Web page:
They have been useful and relevant because by establishing a community ethos, we have been able to engage with them electronically, telephonically and also face-to-face to establish their issues, visions for the future and identified exactly what information they require to deliver on their objectives.

    Establishing this community and the relationship that we have with them has taken alot of time and effort and so when events take place like the Digitial Engagement one, it does make us and probably a number of similar organisations such as Kable and Headstar get a bit hot under the collar.

    I dont know how many delegates attended, whether there was transparency on the part of Ten Alps when engaging with sponsors in providing an overview of registered delegates to date (standard practice at PSF) but initial sponsorship rates of £15k in this current economic climate are ludicrous.

    Restriction of the use of 2.0 tools to promote event content also seems like madness. At the 1st Web 2.0 event that PSF ran in Manchester in April which Dave Briggs chaired and spoke at, we had 120 delegates attend of which at least 60 were twittering with others such as Liz Azyan using flip cameras to interview speakers and delegates and then immediately post the content up to our http://www.psfbuzz.com site

    This not only increased the “virtual” delegation many times over, but also promoted the good content that our event that delivered.

    We are trying to use Twitter, YouTube and other social media channels at all our offline activities to encourage engagement, inclusion but also as a marketing platform.

    Keep up the good work.


    • Sarah Johnson says:

      Not a blatant plug for your own events or even a great opportunity to capitalise on a situation which is uneasy for your competitor?

      What really angers me is the fact PSF may have posted content up about your events but you are now usuing this blog to shout out about how great your events are! We can only judge this by the feedback of your attendees and not you!

      At least Ten Alps haven’t closed the digital engagement page down and they are still responding to any queires and questions any of us have.

      In fact I got a call this afternoon regarding the delegate list, explaining that my details were not sold to anyone and that a generic list was given to those who asked for it on the day – there were no contact details on this list, as I have a copy – it simply states, name, job title and company – all important details for networking at the event.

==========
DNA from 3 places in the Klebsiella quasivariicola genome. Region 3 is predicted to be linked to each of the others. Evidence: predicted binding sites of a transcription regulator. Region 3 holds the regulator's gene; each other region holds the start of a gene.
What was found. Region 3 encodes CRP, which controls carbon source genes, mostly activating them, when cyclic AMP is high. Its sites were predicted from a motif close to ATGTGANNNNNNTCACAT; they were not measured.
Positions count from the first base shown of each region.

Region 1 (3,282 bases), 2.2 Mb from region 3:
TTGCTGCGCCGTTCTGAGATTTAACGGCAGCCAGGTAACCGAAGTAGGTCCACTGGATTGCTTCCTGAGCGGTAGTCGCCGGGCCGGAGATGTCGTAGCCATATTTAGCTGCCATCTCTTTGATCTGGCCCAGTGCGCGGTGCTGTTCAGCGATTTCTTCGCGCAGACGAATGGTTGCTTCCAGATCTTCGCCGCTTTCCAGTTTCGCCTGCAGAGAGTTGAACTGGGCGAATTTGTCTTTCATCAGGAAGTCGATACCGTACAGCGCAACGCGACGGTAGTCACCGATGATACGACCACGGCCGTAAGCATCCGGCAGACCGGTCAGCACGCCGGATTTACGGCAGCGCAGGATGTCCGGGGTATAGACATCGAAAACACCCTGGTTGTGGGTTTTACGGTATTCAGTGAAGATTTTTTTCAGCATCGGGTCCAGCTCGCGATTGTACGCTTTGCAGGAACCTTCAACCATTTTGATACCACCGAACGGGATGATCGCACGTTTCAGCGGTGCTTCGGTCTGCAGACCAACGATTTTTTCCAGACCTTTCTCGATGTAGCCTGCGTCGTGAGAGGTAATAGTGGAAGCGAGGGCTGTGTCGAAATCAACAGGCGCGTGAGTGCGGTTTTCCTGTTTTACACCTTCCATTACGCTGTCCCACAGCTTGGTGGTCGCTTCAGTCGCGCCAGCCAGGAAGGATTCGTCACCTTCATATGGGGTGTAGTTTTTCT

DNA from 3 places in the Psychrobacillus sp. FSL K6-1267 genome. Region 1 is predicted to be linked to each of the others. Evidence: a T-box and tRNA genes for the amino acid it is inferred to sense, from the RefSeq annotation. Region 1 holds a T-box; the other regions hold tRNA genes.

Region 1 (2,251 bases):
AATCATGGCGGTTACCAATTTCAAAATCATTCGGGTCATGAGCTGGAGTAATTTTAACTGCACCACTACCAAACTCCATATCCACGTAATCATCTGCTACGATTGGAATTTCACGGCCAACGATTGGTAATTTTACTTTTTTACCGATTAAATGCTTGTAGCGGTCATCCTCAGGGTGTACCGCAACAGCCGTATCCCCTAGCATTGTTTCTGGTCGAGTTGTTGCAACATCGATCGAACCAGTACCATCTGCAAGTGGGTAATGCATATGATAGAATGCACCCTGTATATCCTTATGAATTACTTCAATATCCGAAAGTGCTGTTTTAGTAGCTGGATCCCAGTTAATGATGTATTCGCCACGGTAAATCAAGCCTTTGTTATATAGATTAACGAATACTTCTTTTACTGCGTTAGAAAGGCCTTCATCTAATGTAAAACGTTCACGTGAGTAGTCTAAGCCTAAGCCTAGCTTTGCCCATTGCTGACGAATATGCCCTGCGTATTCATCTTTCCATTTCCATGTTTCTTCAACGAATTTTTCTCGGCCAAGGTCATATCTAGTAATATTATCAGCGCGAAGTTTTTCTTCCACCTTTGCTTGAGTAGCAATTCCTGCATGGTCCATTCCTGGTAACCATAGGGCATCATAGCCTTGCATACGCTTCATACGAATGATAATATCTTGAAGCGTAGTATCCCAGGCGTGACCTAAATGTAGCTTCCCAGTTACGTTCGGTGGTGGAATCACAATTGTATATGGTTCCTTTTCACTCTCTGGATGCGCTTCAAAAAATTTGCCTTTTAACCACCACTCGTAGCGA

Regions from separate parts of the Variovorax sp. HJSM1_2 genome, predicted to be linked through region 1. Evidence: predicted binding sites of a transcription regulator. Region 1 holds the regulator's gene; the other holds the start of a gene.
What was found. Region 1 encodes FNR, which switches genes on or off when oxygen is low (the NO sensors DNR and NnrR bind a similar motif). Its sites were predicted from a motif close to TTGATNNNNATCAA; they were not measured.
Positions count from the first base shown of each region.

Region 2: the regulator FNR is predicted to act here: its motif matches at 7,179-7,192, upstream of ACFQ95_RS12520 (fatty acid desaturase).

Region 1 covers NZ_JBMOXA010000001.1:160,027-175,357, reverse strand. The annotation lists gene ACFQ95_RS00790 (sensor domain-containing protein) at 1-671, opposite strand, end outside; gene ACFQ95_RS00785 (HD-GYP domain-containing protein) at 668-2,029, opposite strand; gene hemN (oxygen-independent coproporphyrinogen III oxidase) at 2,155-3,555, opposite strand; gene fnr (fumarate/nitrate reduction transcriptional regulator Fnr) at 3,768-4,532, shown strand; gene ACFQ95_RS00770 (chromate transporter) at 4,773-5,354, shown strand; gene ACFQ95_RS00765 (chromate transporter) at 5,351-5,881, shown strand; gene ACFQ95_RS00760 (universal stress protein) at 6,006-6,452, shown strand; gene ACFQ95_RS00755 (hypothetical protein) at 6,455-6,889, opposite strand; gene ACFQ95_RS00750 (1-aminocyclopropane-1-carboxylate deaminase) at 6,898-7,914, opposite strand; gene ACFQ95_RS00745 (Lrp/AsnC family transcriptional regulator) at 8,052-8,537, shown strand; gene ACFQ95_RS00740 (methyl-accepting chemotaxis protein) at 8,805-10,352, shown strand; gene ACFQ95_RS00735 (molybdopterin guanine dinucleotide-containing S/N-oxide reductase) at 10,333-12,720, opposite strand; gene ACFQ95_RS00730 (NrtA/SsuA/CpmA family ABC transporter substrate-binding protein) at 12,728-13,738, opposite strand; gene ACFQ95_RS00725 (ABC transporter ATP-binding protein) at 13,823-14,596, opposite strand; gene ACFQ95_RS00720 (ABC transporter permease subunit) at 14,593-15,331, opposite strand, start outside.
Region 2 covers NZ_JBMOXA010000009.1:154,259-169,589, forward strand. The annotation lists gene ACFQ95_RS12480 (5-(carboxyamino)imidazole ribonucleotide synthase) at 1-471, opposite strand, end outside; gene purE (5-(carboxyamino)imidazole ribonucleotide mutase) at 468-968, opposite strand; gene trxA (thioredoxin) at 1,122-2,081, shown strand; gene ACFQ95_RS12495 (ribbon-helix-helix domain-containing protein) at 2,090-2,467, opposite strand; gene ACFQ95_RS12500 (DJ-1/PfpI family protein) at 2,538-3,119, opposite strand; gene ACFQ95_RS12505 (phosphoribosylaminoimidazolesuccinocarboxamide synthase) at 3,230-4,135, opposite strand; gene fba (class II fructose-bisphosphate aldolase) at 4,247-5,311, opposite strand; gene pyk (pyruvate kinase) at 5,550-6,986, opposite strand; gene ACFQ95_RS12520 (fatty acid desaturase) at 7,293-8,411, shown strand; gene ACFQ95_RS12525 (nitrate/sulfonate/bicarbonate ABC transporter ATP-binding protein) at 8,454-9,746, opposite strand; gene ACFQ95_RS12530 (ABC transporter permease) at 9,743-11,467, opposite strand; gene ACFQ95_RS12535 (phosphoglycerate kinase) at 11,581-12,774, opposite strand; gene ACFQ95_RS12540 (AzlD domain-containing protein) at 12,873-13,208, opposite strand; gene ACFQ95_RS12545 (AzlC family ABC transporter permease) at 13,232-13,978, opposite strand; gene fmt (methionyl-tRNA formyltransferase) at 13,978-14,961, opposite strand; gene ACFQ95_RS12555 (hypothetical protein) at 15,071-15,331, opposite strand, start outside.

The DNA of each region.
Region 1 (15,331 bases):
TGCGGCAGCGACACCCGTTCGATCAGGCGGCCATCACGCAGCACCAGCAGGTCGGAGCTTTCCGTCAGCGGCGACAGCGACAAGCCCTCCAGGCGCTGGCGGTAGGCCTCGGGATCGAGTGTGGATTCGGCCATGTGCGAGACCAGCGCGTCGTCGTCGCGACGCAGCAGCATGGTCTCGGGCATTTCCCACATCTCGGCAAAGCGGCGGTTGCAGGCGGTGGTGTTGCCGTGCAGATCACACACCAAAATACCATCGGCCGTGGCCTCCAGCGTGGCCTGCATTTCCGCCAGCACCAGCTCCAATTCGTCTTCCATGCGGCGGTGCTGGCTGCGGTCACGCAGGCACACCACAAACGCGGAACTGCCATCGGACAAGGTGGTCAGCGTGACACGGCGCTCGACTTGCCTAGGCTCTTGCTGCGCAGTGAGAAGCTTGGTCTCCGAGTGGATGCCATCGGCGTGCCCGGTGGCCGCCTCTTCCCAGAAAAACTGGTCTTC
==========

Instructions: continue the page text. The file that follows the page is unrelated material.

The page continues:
I know some people weren’t happy but overall, I had a really good day and made some good contacts…I would have had the debate in the morning and I would have had more women on the stage and not had the tickets priced at £895 but otherwise, it was good and a lesson for both Ten Alps and all other event organisers…


      • paul canning says:

        Sarah, your response fails to understand Nick’s point I think.

        Companies engaged with egov always straddle a line between needing to make some money to pay the bills and trying to operate ethically and as part of a community.

        When one of them behaves in a way that creates the sort of issues this one has then it effects them. Any commercial sector has these sorts of issues from time-to-time.

        Surely it’s being open of PSF to bring how they see the impact of this event and how they approach the same issues into a forum such as this one? I don’t see other commercial event organisers here, except Ten Alps of course, but wouldn’t it be a good thing if they were?

        [Disclosure: I am helping them organise the first egov usability event in December]

  15. […] were being offered free tickets. Paul Clarke documents the whole thing here and follows up with an assessment of the day itself. They are excellent posts, prompting well-balanced discussion about the style and content of the […]

  16. Paul Webster says:

    Two points.

    1, Does it come down to who the conference was actually there to benefit?

    Was it just part of the 10Alps conference plan, to generate revenue so they can continue to offer Transport and other sector events? Or, was it so that genuine collaborations could take as those of us with real interest grapple with how we can address Digital Inclusion?

    Can’t we move closer to addressing this by working in unconference groups talking to each other rather than sitting in rows listening to one person presenting?

    2, I couldn’t attend Will, Clare and Nicky’s #TAL09 unconference in Stoke (sorry – weekends not good for me) but i’d rather have subsidised them that pay the £75/£95/£195/£445/£895 #digieng cost.

    #TAL09 was open to the world welcoming feedback from those not on site, listening to the comments those of us tweeting in were making. (I’ve also participated in a similar way to an #nfptweetup).
    Surely this has to be the way to go to reduce the cost and environmental impact of travel to events?
    Right now i’m watching #SOCITM09 on Cover It Live … so, got to go!

  17. […] at e-comms events, hearing the same speakers say similar things to the same people. They’re two a penny, and it’s hard to know which will be the good […]